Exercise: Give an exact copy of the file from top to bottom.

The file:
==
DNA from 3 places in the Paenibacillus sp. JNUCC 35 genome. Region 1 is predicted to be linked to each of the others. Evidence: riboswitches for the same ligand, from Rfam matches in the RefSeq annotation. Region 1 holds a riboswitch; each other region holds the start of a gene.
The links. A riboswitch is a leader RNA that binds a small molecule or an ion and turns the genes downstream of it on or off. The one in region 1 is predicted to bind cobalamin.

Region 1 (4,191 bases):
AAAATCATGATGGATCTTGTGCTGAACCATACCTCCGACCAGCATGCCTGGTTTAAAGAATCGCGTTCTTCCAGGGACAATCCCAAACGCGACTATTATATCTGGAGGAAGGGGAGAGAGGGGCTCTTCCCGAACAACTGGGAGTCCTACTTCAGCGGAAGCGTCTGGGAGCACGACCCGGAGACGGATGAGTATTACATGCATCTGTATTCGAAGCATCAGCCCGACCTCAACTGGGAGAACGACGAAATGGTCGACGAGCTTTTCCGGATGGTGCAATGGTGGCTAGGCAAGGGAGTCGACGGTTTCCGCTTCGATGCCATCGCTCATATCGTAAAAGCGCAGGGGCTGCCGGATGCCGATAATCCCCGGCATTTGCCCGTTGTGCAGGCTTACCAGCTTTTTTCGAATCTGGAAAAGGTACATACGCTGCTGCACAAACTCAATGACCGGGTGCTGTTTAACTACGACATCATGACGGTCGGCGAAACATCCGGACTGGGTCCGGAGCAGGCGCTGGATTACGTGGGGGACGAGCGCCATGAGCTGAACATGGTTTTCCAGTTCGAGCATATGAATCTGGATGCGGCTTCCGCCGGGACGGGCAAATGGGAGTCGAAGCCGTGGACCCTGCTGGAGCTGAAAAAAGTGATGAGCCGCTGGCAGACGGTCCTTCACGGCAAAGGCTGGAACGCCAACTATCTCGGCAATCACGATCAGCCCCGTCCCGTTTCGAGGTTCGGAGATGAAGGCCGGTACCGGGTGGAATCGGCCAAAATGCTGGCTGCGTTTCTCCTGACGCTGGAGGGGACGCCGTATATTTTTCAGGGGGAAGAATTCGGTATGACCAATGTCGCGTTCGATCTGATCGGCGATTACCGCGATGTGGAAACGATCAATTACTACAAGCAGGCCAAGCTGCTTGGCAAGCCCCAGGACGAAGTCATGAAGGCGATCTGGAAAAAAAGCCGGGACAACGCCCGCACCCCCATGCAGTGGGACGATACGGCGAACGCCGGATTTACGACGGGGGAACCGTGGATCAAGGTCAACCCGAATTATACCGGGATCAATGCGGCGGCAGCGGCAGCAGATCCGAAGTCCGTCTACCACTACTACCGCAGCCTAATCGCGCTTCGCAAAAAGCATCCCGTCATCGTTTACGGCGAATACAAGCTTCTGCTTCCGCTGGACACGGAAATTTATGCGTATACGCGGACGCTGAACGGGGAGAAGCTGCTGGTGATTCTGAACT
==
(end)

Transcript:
DNA from 3 places in the Paenibacillus sp. JNUCC 35 genome. Region 1 is predicted to be linked to each of the others. Evidence: riboswitches for the same ligand, from Rfam matches in the RefSeq annotation. Region 1 holds a riboswitch; each other region holds the start of a gene.
The links. A riboswitch is a leader RNA that binds a small molecule or an ion and turns the genes downstream of it on or off. The one in region 1 is predicted to bind cobalamin.

Region 1 (4,191 bases):
AAAATCATGATGGATCTTGTGCTGAACCATACCTCCGACCAGCATGCCTGGTTTAAAGAATCGCGTTCTTCCAGGGACAATCCCAAACGCGACTATTATATCTGGAGGAAGGGGAGAGAGGGGCTCTTCCCGAACAACTGGGAGTCCTACTTCAGCGGAAGCGTCTGGGAGCACGACCCGGAGACGGATGAGTATTACATGCATCTGTATTCGAAGCATCAGCCCGACCTCAACTGGGAGAACGACGAAATGGTCGACGAGCTTTTCCGGATGGTGCAATGGTGGCTAGGCAAGGGAGTCGACGGTTTCCGCTTCGATGCCATCGCTCATATCGTAAAAGCGCAGGGGCTGCCGGATGCCGATAATCCCCGGCATTTGCCCGTTGTGCAGGCTTACCAGCTTTTTTCGAATCTGGAAAAGGTACATACGCTGCTGCACAAACTCAATGACCGGGTGCTGTTTAACTACGACATCATGACGGTCGGCGAAACATCCGGACTGGGTCCGGAGCAGGCGCTGGATTACGTGGGGGACGAGCGCCATGAGCTGAACATGGTTTTCCAGTTCGAGCATATGAATCTGGATGCGGCTTCCGCCGGGACGGGCAAATGGGAGTCGAAGCCGTGGACCCTGCTGGAGCTGAAAAAAGTGATGAGCCGCTGGCAGACGGTCCTTCACGGCAAAGGCTGGAACGCCAACTATCTCGGCAATCACGATCAGCCCCGTCCCGTTTCGAGGTTCGGAGATGAAGGCCGGTACCGGGTGGAATCGGCCAAAATGCTGGCTGCGTTTCTCCTGACGCTGGAGGGGACGCCGTATATTTTTCAGGGGGAAGAATTCGGTATGACCAATGTCGCGTTCGATCTGATCGGCGATTACCGCGATGTGGAAACGATCAATTACTACAAGCAGGCCAAGCTGCTTGGCAAGCCCCAGGACGAAGTCATGAAGGCGATCTGGAAAAAAAGCCGGGACAACGCCCGCACCCCCATGCAGTGGGACGATACGGCGAACGCCGGATTTACGACGGGGGAACCGTGGATCAAGGTCAACCCGAATTATACCGGGATCAATGCGGCGGCAGCGGCAGCAGATCCGAAGTCCGTCTACCACTACTACCGCAGCCTAATCGCGCTTCGCAAAAAGCATCCCGTCATCGTTTACGGCGAATACAAGCTTCTGCTTCCGCTGGACACGGAAATTTATGCGTATACGCGGACGCTGAACGGGGAGAAGCTGCTGGTGATTCTGAACT